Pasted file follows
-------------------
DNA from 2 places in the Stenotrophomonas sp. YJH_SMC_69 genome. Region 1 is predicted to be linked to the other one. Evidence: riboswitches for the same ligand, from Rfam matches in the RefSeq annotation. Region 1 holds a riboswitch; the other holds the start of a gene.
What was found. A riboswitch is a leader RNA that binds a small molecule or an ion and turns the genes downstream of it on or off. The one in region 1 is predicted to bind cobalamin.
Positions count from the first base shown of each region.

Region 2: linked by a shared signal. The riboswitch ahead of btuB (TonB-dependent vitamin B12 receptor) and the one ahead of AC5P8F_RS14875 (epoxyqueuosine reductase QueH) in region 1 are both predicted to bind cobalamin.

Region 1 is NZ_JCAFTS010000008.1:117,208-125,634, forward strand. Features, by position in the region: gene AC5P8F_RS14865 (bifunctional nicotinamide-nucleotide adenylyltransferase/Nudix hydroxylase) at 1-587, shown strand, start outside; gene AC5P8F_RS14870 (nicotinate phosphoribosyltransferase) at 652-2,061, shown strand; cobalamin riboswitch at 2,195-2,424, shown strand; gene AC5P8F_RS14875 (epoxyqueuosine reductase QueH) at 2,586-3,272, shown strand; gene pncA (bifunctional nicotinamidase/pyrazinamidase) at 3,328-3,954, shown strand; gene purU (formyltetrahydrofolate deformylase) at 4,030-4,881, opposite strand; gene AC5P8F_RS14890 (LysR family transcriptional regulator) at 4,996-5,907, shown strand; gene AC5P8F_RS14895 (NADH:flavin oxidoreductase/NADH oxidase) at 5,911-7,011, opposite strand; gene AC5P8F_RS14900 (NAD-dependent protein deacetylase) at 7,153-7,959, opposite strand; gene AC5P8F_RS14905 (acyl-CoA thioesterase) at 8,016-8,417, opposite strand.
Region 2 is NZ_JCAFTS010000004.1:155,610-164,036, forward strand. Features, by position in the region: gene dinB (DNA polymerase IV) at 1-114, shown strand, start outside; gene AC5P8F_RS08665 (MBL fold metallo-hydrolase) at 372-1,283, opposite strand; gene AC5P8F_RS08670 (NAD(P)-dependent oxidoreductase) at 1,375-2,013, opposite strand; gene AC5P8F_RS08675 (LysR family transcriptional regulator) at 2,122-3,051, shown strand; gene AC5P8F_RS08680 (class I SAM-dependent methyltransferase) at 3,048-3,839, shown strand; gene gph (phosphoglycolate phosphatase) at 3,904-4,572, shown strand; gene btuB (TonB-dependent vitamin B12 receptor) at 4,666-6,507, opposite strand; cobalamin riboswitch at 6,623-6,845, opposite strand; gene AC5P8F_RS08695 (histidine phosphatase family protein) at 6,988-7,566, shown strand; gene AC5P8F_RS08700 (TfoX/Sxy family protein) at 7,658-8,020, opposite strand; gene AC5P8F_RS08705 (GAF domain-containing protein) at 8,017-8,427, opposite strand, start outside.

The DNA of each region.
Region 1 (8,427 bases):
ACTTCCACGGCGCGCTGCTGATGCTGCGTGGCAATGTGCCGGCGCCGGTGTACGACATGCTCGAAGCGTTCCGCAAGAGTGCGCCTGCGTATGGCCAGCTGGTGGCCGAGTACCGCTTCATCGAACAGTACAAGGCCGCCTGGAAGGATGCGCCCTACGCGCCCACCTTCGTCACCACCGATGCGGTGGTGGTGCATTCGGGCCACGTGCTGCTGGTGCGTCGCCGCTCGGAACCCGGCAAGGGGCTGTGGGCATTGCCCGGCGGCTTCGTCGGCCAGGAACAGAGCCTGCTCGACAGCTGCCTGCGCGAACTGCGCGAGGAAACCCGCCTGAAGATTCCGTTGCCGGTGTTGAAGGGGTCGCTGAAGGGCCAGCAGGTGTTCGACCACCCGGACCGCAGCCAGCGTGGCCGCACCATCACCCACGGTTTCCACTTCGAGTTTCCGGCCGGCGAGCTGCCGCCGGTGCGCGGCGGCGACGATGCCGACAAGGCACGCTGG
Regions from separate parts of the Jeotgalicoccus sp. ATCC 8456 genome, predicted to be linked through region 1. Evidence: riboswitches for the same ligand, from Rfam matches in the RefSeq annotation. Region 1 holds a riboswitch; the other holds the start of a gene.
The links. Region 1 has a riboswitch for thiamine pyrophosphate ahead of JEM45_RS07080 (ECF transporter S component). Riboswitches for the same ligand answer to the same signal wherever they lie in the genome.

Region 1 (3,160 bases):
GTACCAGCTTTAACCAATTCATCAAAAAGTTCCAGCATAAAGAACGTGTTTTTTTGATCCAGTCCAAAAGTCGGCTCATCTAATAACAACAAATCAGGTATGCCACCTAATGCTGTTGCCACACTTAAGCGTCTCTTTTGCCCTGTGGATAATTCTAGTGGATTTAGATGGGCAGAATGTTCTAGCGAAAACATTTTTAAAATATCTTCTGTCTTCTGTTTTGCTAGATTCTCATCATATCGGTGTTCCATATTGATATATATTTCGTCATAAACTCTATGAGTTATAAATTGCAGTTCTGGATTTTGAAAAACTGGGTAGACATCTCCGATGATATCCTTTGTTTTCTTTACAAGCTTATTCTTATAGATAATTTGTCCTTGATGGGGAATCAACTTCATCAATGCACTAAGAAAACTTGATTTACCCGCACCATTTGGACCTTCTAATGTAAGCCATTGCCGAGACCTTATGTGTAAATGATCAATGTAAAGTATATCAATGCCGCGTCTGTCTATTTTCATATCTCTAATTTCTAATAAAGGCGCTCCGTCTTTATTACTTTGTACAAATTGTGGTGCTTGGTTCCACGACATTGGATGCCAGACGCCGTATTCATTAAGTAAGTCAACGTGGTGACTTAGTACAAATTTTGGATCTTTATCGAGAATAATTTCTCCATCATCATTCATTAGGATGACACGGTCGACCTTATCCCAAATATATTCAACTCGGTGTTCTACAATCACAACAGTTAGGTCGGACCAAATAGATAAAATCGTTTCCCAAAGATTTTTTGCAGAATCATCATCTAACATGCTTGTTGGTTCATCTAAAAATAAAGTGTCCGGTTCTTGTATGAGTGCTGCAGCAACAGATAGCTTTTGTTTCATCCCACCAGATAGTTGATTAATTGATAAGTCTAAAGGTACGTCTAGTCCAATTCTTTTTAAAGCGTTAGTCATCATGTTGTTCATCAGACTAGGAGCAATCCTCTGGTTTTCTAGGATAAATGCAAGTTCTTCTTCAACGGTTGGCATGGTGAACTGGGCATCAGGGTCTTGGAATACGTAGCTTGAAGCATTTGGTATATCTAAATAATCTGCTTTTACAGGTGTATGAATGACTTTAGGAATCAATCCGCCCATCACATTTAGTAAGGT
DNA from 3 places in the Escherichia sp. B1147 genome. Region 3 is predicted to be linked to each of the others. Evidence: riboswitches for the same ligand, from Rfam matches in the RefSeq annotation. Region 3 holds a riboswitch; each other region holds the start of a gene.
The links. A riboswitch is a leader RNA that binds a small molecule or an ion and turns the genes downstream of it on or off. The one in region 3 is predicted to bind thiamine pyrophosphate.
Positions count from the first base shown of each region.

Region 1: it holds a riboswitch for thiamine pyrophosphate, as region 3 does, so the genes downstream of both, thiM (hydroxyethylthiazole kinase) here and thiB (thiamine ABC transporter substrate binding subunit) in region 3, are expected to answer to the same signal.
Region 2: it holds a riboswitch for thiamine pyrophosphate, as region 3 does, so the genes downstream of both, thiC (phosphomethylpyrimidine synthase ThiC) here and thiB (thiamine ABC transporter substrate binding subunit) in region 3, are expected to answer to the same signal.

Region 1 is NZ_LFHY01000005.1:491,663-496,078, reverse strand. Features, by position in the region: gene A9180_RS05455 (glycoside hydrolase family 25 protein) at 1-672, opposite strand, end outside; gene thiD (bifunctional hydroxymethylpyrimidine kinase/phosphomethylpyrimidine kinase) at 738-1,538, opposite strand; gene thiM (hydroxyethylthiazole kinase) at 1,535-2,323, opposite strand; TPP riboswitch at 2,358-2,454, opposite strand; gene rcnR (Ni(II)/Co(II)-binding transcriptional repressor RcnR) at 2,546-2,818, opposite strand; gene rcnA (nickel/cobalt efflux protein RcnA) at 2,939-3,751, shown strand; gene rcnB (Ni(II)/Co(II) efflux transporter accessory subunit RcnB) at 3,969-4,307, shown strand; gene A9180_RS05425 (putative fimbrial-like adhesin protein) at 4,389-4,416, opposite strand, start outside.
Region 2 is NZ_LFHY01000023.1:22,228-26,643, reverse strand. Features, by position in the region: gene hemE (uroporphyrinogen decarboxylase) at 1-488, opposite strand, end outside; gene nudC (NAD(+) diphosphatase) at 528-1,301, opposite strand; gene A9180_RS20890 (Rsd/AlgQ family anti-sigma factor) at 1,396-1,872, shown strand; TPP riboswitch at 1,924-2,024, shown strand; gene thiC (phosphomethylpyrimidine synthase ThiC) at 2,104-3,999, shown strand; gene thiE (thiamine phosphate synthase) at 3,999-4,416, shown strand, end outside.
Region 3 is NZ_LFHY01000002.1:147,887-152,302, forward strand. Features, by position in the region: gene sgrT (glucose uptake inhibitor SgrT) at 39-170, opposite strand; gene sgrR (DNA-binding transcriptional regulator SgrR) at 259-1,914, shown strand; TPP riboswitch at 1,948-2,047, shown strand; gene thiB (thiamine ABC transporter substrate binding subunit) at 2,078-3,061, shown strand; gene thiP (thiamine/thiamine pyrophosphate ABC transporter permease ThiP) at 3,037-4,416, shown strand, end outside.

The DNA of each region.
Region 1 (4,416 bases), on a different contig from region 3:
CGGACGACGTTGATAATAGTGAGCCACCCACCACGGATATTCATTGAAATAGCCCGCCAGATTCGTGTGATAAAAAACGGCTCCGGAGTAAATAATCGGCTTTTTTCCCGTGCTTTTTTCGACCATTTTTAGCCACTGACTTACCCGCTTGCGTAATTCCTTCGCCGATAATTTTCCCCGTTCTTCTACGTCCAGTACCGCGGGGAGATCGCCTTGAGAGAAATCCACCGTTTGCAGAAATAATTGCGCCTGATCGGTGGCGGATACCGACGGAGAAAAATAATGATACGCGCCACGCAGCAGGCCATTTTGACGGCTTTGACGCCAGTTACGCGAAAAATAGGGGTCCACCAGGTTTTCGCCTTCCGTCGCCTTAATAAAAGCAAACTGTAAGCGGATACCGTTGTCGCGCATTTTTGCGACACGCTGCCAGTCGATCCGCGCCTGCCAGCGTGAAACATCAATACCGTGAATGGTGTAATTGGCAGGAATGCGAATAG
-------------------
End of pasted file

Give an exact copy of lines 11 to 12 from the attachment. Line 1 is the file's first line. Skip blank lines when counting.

The links. Region 1 has a riboswitch for thiamine pyrophosphate ahead of JEM45_RS07080 (ECF transporter S component). Riboswitches for the same ligand answer to the same signal wherever they lie in the genome.

Region 1 (3,160 bases):